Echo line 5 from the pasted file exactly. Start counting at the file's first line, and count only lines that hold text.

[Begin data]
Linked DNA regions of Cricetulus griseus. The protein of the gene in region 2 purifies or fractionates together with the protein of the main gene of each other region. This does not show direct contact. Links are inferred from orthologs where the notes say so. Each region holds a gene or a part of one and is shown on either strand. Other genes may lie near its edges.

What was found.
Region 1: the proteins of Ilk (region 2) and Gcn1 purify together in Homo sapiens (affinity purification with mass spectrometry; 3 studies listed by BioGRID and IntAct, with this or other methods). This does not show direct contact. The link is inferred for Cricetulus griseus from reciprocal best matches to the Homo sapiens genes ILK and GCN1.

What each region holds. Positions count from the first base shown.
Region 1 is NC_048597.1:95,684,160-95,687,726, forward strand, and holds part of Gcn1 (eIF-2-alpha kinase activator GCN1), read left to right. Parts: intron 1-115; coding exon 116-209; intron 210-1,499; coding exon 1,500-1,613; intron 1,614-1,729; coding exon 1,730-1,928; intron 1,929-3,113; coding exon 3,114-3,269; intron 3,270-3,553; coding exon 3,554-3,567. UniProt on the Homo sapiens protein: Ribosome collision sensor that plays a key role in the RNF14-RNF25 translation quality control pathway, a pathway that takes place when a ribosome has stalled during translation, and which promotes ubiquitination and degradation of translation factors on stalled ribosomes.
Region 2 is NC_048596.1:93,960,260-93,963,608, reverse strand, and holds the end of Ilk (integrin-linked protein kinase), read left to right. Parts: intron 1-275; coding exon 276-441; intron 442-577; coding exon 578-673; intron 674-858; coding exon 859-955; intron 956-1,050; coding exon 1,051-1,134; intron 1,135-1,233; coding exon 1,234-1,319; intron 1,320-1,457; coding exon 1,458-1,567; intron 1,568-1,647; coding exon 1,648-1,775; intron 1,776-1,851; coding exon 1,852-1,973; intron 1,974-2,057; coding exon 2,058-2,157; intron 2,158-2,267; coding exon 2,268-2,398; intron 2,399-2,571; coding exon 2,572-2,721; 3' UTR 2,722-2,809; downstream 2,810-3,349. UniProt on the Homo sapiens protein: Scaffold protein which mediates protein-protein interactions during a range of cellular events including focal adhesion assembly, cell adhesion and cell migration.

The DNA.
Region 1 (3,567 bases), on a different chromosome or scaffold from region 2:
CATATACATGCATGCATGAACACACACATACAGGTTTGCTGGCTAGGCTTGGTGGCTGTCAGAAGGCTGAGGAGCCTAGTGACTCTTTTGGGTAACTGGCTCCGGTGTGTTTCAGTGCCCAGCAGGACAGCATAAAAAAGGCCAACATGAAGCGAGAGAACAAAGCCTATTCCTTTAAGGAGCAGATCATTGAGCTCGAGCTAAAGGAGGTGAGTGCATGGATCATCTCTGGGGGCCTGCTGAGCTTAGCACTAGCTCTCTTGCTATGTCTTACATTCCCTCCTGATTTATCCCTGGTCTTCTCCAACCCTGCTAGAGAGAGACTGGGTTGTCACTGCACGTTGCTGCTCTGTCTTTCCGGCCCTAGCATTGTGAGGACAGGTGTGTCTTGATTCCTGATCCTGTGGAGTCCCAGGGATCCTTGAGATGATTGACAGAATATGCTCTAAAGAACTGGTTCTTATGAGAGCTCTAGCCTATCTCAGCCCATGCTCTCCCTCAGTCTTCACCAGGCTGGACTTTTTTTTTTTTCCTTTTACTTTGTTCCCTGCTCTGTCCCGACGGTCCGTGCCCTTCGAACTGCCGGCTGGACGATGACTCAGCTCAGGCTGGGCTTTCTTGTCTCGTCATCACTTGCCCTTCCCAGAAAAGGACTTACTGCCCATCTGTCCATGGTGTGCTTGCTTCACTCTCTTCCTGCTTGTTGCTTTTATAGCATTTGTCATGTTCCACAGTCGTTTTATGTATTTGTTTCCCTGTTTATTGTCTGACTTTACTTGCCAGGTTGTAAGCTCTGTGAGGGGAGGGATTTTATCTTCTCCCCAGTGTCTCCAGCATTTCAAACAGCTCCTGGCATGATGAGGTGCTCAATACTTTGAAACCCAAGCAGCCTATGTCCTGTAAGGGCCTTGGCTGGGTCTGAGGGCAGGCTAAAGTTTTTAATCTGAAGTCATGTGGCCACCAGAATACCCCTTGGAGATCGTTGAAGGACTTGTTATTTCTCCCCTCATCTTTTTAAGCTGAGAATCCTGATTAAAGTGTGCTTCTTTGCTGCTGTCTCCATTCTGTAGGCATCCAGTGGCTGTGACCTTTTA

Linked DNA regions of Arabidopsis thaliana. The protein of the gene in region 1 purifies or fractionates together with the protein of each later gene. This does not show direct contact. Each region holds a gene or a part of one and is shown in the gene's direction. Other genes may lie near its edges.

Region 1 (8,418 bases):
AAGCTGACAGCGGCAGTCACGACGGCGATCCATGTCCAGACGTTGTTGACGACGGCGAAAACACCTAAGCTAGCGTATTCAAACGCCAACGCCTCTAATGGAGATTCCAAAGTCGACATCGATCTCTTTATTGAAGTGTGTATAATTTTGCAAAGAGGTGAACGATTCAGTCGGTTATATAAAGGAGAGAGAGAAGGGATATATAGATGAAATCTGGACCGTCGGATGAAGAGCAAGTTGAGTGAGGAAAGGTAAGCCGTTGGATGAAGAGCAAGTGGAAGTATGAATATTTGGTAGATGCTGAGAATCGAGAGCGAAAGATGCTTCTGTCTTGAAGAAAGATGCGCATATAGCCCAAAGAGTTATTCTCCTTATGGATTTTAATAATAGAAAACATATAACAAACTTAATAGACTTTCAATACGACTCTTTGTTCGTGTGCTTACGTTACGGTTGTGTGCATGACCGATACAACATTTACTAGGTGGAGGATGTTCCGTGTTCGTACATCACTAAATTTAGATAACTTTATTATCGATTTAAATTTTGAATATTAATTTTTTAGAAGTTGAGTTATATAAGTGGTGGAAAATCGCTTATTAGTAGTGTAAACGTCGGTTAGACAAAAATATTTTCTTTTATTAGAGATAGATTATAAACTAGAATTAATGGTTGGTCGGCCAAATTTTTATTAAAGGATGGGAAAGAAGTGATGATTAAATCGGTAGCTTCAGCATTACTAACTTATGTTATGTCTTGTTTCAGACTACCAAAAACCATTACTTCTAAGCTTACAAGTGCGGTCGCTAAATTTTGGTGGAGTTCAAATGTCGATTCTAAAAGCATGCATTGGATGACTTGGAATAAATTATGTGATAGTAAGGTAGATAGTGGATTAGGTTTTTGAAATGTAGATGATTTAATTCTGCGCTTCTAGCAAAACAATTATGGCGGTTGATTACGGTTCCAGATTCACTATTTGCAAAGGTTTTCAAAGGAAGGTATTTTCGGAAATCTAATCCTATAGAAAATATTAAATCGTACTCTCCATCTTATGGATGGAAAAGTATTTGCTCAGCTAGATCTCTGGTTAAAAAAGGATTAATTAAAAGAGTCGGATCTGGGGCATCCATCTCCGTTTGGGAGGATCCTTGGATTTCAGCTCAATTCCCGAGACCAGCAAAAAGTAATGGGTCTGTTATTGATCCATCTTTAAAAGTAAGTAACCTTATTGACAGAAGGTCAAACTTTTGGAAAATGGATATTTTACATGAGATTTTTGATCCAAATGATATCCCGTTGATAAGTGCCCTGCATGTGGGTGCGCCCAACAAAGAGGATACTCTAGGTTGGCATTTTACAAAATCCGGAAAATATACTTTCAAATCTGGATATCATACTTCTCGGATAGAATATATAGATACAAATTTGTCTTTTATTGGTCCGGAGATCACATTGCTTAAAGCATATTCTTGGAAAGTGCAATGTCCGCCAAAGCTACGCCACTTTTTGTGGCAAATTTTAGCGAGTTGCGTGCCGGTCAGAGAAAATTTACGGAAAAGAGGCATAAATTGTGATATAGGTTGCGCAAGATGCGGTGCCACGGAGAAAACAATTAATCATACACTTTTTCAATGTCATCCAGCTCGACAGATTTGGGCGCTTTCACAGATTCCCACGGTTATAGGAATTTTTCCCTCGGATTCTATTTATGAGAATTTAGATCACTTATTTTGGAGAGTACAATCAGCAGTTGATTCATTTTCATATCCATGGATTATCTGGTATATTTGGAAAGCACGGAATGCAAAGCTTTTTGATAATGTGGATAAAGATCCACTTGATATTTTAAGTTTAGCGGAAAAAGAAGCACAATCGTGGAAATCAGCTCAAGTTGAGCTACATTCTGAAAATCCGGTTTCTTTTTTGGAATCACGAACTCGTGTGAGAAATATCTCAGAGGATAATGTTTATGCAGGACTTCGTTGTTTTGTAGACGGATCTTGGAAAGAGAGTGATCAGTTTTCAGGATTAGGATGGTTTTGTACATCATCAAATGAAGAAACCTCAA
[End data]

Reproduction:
Region 1 is NC_048597.1:95,684,160-95,687,726, forward strand, and holds part of Gcn1 (eIF-2-alpha kinase activator GCN1), read left to right. Parts: intron 1-115; coding exon 116-209; intron 210-1,499; coding exon 1,500-1,613; intron 1,614-1,729; coding exon 1,730-1,928; intron 1,929-3,113; coding exon 3,114-3,269; intron 3,270-3,553; coding exon 3,554-3,567. UniProt on the Homo sapiens protein: Ribosome collision sensor that plays a key role in the RNF14-RNF25 translation quality control pathway, a pathway that takes place when a ribosome has stalled during translation, and which promotes ubiquitination and degradation of translation factors on stalled ribosomes.